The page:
Treatment for stomach cancer at UCLA is provided through the Gastrointestinal Oncology (GI) Program, which is administered by the Division of Hematology/Oncology at the David Geffen School of Medicine-UCLA.
Clinical care services are facilitated primarily through the Oncology Center in Westwood. To better support surrounding communities, UCLA has opened several community oncology practices to allow easier access to comprehensive cancer care services and investigative clinical trials.
Make a Referral
Our partnership with health professionals in the community is key to our success at UCLA Health System. It is our goal to assist you with referring a patient to UCLA and getting access to our continuing medical education program.
Registered nurses and referral coordinators are available to assist referring physicians and case managers access services at UCLA Health System through the toll-free UCLA Physician Referral Service phone line (1-800-UCLA-MD1). Or, send an email to firstname.lastname@example.org and one of our referral nurses will respond.
Referrals may also be made directly to the GI Program:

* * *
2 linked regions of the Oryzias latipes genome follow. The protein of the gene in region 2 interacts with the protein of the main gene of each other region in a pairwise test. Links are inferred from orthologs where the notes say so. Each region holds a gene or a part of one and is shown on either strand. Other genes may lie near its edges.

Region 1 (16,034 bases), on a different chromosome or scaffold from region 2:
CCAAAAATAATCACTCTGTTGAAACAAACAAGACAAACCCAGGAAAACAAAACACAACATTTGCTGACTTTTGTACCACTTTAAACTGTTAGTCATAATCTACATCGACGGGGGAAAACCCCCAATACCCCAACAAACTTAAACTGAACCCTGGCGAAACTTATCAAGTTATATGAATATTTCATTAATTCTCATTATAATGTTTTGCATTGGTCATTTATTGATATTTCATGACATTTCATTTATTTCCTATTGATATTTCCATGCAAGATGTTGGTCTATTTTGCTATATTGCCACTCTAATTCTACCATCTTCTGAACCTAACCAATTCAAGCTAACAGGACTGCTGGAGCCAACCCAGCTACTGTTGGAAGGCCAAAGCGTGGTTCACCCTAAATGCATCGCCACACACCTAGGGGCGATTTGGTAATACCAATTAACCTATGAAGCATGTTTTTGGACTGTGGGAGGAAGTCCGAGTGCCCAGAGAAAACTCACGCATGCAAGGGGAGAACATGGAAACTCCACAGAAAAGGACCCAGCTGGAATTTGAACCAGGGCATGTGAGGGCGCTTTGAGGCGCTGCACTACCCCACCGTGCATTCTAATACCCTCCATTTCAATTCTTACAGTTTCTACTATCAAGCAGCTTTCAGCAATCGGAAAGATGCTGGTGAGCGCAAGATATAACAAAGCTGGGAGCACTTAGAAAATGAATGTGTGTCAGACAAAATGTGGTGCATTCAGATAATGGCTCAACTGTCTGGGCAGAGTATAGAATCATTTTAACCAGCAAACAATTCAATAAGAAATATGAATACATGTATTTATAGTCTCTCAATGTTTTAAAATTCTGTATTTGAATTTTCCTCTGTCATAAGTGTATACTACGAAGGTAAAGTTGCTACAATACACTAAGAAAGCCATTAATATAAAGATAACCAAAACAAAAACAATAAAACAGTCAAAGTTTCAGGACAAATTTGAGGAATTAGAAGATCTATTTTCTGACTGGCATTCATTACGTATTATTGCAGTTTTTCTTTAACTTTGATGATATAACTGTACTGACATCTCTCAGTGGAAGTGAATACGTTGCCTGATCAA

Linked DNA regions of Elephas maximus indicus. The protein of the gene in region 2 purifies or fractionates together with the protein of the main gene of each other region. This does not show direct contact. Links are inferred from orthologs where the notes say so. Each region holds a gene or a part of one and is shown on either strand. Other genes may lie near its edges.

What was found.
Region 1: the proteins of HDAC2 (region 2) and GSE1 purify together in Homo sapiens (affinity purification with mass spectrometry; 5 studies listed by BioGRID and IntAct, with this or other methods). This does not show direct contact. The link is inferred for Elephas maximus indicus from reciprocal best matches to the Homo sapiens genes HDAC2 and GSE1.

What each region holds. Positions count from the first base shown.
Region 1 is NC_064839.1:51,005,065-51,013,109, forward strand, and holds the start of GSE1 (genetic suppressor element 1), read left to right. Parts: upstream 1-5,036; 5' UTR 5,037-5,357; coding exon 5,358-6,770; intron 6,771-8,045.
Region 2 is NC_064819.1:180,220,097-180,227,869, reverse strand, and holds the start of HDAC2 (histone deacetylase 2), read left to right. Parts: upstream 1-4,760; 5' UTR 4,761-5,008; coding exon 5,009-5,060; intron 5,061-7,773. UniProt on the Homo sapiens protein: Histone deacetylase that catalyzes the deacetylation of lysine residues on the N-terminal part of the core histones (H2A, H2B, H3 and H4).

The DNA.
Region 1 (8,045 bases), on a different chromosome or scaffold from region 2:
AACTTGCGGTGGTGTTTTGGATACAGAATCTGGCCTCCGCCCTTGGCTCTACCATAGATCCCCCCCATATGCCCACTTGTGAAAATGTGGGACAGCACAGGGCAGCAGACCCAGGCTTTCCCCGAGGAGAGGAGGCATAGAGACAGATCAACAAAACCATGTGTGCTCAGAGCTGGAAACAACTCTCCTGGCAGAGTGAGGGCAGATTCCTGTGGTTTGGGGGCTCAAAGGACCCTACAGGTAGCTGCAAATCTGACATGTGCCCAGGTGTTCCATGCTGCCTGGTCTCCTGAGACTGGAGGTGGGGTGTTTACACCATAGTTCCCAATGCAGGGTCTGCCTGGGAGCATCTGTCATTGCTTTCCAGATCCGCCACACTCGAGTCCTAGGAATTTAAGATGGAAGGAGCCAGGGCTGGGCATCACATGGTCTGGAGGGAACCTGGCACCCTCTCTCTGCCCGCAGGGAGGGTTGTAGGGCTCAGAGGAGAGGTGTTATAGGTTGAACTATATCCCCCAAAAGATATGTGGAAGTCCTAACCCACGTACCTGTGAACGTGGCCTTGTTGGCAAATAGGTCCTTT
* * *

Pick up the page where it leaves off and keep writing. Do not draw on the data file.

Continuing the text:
For general information about referring a patient with stomach cancer to UCLA, please refer to the contact information below.
Phone: (888) ONC-UCLA or (888) 662-8252
Phone: (310) 794-4221
UCLA Medical Plaza Westwood
100 Medical Plaza, Suite 510
Los Angeles, CA 90095
Additional Community Oncology Centers:
2336 Santa Monica Blvd., Suite 301
Santa Monica, CA 90404
Phone: (310) 829-5471
55 E. California, Suite 100
Pasadena, CA 91105
Phone: (626) 396-2999
23929 McBean Pkwy, Suite 215
Valencia, CA 91355
Phone: (661) 255-5350
1250 La Venta Dr., Suite 202
Westlake Village, CA 91361
Phone: (805) 496-5153
For directions to major UCLA Health System facilities, visit our UCLA Health System location map.
Clinical trials are carefully controlled research studies in which cancer patients help doctors and scientists find ways to improve health and cancer care, and to make sure the treatments are safe and effective. Each study is designed to address and answer specific scientific questions and to find better ways to prevent, diagnose or treat cancer. A clinical trial is one of the final stages resulting from the research conducted during intensive and lengthy laboratory studies.
If you are interested in finding out more about research protocols for stomach cancer, click for more information on currently open clinical trials.
For more information on stomach cancer care at UCLA, visit the following website:
The Gastrointestinal Oncology Program at UCLA Health Systems
Department of Hematology/Oncology at UCLA